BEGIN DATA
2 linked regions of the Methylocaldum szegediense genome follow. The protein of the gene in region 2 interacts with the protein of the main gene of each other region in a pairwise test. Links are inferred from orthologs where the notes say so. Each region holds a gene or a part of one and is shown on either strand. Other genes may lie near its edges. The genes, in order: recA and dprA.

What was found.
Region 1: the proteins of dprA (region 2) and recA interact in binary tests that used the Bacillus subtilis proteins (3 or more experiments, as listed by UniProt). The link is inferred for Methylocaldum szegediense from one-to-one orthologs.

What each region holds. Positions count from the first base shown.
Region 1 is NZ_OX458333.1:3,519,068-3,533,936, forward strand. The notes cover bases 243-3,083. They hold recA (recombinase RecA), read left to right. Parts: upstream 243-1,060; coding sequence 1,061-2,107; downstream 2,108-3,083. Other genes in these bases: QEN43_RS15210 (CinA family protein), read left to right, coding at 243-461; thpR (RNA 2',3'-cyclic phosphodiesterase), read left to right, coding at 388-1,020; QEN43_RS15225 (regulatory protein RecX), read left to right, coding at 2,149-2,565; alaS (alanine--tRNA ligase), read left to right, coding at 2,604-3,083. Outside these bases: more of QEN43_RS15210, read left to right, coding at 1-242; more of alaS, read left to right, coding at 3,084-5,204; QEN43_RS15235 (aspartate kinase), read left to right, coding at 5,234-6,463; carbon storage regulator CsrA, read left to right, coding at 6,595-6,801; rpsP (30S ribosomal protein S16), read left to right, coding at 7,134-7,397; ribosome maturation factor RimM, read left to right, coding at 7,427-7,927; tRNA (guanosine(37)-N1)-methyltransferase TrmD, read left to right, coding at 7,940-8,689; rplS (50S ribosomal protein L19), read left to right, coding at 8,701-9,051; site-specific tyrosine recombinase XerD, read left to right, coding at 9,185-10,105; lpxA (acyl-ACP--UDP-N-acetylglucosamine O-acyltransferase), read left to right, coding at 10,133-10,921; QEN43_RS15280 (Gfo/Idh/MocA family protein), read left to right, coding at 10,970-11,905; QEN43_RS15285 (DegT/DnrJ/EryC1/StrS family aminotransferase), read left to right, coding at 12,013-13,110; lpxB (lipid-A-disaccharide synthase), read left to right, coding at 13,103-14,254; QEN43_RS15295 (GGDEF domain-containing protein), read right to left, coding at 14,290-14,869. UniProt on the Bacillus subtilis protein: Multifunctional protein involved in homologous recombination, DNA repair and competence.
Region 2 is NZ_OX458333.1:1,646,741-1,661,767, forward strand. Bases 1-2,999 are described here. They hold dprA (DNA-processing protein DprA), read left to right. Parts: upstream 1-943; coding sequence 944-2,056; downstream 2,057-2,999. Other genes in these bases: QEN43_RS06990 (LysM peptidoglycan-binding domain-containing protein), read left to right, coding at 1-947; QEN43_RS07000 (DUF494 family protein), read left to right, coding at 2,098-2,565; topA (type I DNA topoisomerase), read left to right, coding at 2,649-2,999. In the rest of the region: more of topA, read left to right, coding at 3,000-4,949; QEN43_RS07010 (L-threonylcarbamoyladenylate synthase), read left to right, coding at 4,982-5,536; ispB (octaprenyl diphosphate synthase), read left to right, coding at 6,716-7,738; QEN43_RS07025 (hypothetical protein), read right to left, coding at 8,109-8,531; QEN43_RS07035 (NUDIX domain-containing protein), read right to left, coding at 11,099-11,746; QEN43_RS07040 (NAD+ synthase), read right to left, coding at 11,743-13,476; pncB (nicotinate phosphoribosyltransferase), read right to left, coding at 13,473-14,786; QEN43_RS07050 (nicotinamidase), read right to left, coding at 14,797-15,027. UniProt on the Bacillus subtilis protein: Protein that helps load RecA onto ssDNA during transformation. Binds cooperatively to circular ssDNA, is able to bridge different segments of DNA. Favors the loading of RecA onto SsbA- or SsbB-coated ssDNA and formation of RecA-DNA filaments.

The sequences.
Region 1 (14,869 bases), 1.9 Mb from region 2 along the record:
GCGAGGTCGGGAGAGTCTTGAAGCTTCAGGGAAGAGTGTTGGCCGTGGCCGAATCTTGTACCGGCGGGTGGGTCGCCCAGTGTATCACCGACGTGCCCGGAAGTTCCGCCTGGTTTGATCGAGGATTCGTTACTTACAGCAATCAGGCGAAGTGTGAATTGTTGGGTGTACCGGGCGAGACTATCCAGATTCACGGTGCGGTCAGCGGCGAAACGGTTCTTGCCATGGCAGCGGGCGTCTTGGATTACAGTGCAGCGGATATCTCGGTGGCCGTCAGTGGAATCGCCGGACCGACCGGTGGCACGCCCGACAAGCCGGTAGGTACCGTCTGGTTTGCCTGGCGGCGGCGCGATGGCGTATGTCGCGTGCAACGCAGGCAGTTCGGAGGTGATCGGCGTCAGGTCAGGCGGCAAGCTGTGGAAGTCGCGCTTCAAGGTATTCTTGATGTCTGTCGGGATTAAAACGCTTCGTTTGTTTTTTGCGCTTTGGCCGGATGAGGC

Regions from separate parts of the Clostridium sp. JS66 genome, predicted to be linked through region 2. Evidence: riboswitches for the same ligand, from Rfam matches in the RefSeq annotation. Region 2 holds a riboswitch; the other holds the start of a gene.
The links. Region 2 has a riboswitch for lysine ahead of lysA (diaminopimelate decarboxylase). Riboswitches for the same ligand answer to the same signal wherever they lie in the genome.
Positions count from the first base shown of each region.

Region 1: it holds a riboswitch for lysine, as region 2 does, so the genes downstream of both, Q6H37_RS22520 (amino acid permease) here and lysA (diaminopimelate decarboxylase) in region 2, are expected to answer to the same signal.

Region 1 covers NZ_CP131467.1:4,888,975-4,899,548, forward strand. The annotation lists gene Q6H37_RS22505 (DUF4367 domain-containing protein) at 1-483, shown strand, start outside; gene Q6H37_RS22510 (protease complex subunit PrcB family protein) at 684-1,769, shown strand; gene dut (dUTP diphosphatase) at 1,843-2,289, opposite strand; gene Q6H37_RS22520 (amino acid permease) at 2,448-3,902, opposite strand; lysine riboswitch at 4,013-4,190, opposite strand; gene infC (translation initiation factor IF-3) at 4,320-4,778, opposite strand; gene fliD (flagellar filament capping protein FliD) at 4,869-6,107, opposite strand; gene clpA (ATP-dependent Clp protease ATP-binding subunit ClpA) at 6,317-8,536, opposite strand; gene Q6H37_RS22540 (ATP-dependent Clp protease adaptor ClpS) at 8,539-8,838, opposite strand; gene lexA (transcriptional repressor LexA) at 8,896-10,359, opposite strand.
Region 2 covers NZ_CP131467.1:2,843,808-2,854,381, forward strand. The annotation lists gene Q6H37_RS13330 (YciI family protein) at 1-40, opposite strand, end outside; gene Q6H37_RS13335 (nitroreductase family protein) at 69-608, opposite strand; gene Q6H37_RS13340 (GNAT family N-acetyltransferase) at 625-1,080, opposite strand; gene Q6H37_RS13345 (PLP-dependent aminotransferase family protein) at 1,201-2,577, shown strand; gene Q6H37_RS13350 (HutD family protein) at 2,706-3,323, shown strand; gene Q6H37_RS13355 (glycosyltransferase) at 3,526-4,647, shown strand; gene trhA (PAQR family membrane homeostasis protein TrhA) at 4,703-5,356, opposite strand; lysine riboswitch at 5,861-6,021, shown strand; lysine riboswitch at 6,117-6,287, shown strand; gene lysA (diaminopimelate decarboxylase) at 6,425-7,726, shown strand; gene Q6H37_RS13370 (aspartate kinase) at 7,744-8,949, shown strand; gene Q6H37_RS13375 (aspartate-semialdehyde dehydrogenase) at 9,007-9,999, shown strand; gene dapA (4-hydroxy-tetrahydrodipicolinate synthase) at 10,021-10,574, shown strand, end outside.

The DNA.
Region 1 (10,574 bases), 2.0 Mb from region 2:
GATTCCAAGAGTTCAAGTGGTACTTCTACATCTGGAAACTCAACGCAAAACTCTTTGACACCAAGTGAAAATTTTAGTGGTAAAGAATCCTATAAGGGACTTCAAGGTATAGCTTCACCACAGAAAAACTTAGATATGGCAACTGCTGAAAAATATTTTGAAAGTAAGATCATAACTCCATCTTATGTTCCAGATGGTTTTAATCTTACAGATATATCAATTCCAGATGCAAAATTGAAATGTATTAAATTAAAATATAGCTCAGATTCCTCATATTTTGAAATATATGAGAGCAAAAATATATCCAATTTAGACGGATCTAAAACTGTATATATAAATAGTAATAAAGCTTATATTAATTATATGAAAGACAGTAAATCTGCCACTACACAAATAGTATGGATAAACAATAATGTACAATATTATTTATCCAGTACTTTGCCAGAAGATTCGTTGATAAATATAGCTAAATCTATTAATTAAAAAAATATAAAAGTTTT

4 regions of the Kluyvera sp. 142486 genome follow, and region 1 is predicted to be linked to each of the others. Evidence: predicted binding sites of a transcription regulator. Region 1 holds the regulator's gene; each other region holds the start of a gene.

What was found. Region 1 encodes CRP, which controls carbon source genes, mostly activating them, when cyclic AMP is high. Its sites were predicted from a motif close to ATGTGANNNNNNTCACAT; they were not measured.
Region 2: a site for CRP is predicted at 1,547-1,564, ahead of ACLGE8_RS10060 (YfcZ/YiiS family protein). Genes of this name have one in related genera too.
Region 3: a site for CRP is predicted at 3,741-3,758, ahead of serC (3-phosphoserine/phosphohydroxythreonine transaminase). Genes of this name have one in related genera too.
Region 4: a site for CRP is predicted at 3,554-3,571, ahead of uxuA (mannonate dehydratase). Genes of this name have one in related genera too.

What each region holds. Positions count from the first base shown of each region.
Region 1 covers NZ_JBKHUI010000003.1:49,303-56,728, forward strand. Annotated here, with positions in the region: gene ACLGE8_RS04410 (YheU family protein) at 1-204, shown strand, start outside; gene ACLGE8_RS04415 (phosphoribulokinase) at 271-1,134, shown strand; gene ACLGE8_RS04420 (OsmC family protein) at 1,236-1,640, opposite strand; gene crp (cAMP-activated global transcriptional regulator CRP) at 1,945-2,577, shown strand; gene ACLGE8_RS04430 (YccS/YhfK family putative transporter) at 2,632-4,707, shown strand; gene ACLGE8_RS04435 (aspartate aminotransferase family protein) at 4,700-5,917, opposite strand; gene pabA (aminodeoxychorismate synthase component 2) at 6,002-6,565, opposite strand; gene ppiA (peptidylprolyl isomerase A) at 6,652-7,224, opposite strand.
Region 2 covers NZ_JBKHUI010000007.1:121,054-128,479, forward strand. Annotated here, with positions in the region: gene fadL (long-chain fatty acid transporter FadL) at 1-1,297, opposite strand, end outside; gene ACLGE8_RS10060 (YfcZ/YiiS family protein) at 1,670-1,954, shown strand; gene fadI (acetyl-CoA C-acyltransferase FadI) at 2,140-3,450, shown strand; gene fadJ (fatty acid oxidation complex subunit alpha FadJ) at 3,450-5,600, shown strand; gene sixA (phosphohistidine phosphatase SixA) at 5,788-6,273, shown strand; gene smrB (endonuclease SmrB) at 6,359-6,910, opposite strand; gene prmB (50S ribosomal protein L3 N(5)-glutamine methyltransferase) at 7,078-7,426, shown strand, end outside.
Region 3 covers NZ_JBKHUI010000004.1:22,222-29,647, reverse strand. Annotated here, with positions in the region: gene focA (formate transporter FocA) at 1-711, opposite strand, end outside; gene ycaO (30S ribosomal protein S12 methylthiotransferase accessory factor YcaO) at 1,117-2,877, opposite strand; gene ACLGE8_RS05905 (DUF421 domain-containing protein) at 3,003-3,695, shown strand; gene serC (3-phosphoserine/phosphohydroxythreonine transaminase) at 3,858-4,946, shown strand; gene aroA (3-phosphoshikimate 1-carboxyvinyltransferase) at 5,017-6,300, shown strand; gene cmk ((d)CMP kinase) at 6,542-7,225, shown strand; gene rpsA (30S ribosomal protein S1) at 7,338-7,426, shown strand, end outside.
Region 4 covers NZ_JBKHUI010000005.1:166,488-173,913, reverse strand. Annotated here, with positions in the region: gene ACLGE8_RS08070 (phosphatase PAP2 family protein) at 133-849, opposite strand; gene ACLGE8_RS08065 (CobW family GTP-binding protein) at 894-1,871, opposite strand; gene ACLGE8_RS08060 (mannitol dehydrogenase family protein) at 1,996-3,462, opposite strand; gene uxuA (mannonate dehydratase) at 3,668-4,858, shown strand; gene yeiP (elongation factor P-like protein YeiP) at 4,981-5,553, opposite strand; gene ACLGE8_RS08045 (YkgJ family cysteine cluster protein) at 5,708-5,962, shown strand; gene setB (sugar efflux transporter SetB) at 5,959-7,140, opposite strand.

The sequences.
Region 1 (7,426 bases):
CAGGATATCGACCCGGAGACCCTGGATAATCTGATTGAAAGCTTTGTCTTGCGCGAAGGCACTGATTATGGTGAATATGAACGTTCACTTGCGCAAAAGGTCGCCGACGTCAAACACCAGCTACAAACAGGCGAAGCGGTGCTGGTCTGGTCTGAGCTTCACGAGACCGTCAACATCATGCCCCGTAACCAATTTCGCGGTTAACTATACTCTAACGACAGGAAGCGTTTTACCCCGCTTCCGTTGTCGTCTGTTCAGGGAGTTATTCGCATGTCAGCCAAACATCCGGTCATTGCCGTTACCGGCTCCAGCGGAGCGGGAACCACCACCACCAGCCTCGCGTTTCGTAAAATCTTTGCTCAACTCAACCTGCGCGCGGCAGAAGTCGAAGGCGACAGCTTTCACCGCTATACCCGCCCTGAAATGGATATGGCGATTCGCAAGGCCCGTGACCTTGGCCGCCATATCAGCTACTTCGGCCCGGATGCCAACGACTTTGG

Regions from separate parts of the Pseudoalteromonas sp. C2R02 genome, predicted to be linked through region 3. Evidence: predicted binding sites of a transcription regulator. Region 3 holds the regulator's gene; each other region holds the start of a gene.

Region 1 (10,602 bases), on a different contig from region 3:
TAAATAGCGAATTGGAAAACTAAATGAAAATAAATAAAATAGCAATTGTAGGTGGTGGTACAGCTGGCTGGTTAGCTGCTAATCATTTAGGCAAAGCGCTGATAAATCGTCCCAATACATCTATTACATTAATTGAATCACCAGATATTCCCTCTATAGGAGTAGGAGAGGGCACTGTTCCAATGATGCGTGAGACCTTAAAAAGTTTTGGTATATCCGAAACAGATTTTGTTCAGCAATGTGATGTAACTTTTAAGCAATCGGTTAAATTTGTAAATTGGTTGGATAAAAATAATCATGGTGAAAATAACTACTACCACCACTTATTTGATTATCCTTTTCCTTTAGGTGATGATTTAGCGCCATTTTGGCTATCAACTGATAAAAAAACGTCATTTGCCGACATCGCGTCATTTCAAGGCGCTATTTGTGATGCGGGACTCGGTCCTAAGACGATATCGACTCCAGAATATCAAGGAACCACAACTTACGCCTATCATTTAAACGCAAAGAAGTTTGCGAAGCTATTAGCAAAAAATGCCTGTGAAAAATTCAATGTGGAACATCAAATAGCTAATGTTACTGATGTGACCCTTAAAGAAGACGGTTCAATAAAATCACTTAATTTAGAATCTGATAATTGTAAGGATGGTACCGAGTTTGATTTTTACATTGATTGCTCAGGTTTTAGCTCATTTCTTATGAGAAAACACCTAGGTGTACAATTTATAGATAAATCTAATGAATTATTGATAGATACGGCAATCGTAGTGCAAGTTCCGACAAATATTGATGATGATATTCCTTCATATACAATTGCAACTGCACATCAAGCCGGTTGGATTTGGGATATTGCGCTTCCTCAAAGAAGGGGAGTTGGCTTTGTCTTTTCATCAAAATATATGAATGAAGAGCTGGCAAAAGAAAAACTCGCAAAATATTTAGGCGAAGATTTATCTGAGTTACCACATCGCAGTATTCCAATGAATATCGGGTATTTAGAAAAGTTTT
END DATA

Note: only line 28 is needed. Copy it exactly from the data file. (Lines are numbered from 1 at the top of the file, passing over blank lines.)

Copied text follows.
Region 4 covers NZ_JBKHUI010000005.1:166,488-173,913, reverse strand. Annotated here, with positions in the region: gene ACLGE8_RS08070 (phosphatase PAP2 family protein) at 133-849, opposite strand; gene ACLGE8_RS08065 (CobW family GTP-binding protein) at 894-1,871, opposite strand; gene ACLGE8_RS08060 (mannitol dehydrogenase family protein) at 1,996-3,462, opposite strand; gene uxuA (mannonate dehydratase) at 3,668-4,858, shown strand; gene yeiP (elongation factor P-like protein YeiP) at 4,981-5,553, opposite strand; gene ACLGE8_RS08045 (YkgJ family cysteine cluster protein) at 5,708-5,962, shown strand; gene setB (sugar efflux transporter SetB) at 5,959-7,140, opposite strand.